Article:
When Debbie Mills put her late mother’s northeast Spokane house up for sale in November, her Realtor suggested she ask just less than market price. Mills received a full-price offer in a little more than a week.
But in a time of tightening credit nationally, the would-be buyer couldn’t secure financing and the contract expired. Mills expects a new, $119,900 deal on the roughly 900-square-foot bungalow to close soon, and she attributes her success to pricing.
“I looked at other houses that were $5,000 to $7,000 above,” said Mills, 50. “There’s just a ton of them out there, so by pricing them just under, you’re definitely going to get the exposure.”
While the Spokane housing market is cooling from a few years ago, it’s still robust compared with much of the rest of the nation, which has seen falling prices and sales.
A new federal report says Spokane was among the 20 markets that saw the greatest real estate price appreciation in 2007, with prices of homes bought or refinanced in the city rising 7.12 percent.
Coeur d’Alene experienced 1.82 percent price appreciation last year, but saw a slight decrease during the fourth quarter, the federal report says.
Nationally, home-sales prices dropped 1.3 percent in the last three months of 2007 and 0.3 percent during the year – the first annual decline in 16 years – according to the Office of Federal Housing Enterprise Oversight’s index. By another measure, U.S. home prices dropped 8.9 percent in the final quarter of 2007 compared with a year ago, according to the Standard & Poor’s/Case-Shiller home price index released Tuesday. That marked the steepest decline in the index’s 20-year history.
Given the national picture, making the top-20 group “is a pretty good list to be on for Spokane, Washington,” said Randy Barcus, chief economist for Avista Corp.
Local experts said while the rate of appreciation has slowed and the number of homes sold has decreased, statistics indicate values are holding their own.
A recent report from the Washington Center for Real Estate Research at Washington State University, for example, found that the median resale price in Spokane County increased 7.9 percent in the fourth quarter, to $194,200. The number of homes resold fell 31 percent compared with the fourth quarter of 2006.
Many experts say the national market won’t hit bottom for another year, and only after excess inventory is sharply reduced and credit markets improve.
Currently, only the most creditworthy qualify for mortgages. Lenders nationally began keeping a tight leash on credit when interest rates on adjustable-rate mortgages climbed, declining values ate into equity and owners started losing their homes to foreclosure at a fast pace.
The Coeur d’Alene market recently made Mortgage Guaranty Insurance Corp.’s list of “at-risk” or “restricted” markets, meaning loans secured by property there must follow special underwriting criteria.
Coeur d’Alene saw lots of construction over the past five years, Barcus said.
“When we have an inventory-adjustment time, a credit crunch, the faster-growing areas are going to be affected more,” he said. “I see this slippage in the fourth quarter to just be sort of a normal adjustment.”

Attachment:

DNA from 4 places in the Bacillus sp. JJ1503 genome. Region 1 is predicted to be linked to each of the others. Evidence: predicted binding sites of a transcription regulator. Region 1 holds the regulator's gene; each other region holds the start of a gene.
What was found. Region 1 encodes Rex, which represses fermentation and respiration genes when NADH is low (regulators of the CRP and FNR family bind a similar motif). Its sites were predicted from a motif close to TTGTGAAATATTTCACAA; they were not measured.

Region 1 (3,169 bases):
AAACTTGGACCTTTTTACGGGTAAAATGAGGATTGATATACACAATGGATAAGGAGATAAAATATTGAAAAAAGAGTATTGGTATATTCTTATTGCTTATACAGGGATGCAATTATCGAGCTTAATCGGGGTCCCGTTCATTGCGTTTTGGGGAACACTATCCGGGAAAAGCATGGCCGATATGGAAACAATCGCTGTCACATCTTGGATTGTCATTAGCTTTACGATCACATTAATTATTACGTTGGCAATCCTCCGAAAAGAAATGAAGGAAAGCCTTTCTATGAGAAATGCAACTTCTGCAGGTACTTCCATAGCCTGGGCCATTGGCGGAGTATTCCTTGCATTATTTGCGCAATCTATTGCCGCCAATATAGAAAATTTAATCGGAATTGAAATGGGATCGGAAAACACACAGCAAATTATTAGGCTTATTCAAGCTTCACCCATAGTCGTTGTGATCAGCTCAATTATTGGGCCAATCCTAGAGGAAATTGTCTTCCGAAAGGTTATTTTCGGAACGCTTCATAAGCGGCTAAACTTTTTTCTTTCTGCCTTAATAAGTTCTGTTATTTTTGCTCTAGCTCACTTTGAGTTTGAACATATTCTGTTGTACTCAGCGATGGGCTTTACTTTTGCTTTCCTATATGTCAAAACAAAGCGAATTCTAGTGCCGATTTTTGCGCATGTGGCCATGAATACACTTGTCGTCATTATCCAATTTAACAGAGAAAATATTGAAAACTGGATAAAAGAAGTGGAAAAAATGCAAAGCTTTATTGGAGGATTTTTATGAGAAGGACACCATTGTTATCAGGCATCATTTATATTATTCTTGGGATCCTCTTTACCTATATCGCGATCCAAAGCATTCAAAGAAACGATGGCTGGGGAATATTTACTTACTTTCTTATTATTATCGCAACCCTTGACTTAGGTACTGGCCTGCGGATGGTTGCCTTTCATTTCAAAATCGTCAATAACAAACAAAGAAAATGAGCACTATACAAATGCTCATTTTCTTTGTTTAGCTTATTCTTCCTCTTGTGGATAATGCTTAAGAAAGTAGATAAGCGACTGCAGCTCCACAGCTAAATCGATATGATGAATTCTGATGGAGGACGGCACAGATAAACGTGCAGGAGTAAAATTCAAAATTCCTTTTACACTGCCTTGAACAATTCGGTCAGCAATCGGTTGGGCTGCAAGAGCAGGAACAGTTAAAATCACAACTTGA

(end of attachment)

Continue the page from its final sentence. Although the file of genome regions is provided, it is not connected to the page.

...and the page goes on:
Fears of a national recession prompted by the subprime loan crisis do have a flip side. Mortgage loan rates have dipped as the Federal Reserve slashed interest rates in an attempt to spur the economy.
In Spokane, it took about six months for intensive-care nurse Randy Fleming to sell his 2002 four-bedroom home near Wandermere Golf Course. While he had to lower his asking price and switch real estate agents to get that sale, the tradeoff was that he obtained a better rate on the loan for his new home than would have six months ago earlier, said Fleming, 38.
“We got an exceptional rate with that,” he said. “I guess timing is everything.”
Like many cities on the list, such as Huntsville, Ala., and Billings, Spokane’s home-price appreciation last year was due in large part to job growth, said Barcus, the Avista economist. “We are pretty sure many of the people who are moving here from other places are coming with equity from those other places when they take these jobs,” he said.
Mills moved to the area early last year from the Phoenix area, which saw 3.42 percent price depreciation in 2007. An investor bought her house there for $340,000.
“If we would have sold it a year earlier, we would have gotten about $100,000 more for it,” she said.
What happens in the local real estate market will depend largely on what consumers do, which is difficult to predict, said Glenn Crellin, director of the Center for Real Estate Research.
“Many potential buyers reading the press, listening to the electronic media, have been scared off on stories that are based primarily in markets that are doing less well, telling them the real estate market is in deep trouble,” Crellin said.
Mills might list her current home here within a year, if she thinks she can get back what she invested.
“Coming here, I think the housing prices are still a little bit under the Phoenix prices,” she said. “It’s still a good area to buy and sell a home.”
Fleming, the nurse, echoed that sentiment: “We’re having a normal market, and people just need to do appropriate things and have a little patience.”
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